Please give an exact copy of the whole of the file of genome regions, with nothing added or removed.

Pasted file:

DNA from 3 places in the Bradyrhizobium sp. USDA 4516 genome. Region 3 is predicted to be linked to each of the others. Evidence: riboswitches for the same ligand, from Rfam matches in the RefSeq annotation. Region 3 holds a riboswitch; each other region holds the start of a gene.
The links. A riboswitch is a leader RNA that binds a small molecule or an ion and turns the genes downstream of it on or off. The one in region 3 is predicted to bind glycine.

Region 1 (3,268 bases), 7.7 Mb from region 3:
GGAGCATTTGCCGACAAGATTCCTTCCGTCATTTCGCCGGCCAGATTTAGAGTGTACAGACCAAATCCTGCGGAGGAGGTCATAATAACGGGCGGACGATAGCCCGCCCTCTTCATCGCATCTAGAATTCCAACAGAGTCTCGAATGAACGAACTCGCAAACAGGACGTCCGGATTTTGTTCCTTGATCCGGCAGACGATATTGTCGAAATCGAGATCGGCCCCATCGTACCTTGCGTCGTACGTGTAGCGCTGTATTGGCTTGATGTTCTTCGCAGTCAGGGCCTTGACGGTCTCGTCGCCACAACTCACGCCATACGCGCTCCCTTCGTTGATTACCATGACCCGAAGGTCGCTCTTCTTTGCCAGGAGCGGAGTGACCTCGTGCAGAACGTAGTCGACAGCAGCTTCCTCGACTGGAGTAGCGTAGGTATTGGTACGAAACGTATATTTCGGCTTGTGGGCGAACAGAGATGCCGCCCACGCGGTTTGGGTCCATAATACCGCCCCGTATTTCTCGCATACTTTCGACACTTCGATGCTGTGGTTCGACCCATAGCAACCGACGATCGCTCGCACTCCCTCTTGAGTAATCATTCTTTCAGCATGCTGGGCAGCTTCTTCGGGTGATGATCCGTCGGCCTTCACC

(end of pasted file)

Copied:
DNA from 3 places in the Bradyrhizobium sp. USDA 4516 genome. Region 3 is predicted to be linked to each of the others. Evidence: riboswitches for the same ligand, from Rfam matches in the RefSeq annotation. Region 3 holds a riboswitch; each other region holds the start of a gene.
The links. A riboswitch is a leader RNA that binds a small molecule or an ion and turns the genes downstream of it on or off. The one in region 3 is predicted to bind glycine.

Region 1 (3,268 bases), 7.7 Mb from region 3:
GGAGCATTTGCCGACAAGATTCCTTCCGTCATTTCGCCGGCCAGATTTAGAGTGTACAGACCAAATCCTGCGGAGGAGGTCATAATAACGGGCGGACGATAGCCCGCCCTCTTCATCGCATCTAGAATTCCAACAGAGTCTCGAATGAACGAACTCGCAAACAGGACGTCCGGATTTTGTTCCTTGATCCGGCAGACGATATTGTCGAAATCGAGATCGGCCCCATCGTACCTTGCGTCGTACGTGTAGCGCTGTATTGGCTTGATGTTCTTCGCAGTCAGGGCCTTGACGGTCTCGTCGCCACAACTCACGCCATACGCGCTCCCTTCGTTGATTACCATGACCCGAAGGTCGCTCTTCTTTGCCAGGAGCGGAGTGACCTCGTGCAGAACGTAGTCGACAGCAGCTTCCTCGACTGGAGTAGCGTAGGTATTGGTACGAAACGTATATTTCGGCTTGTGGGCGAACAGAGATGCCGCCCACGCGGTTTGGGTCCATAATACCGCCCCGTATTTCTCGCATACTTTCGACACTTCGATGCTGTGGTTCGACCCATAGCAACCGACGATCGCTCGCACTCCCTCTTGAGTAATCATTCTTTCAGCATGCTGGGCAGCTTCTTCGGGTGATGATCCGTCGGCCTTCACC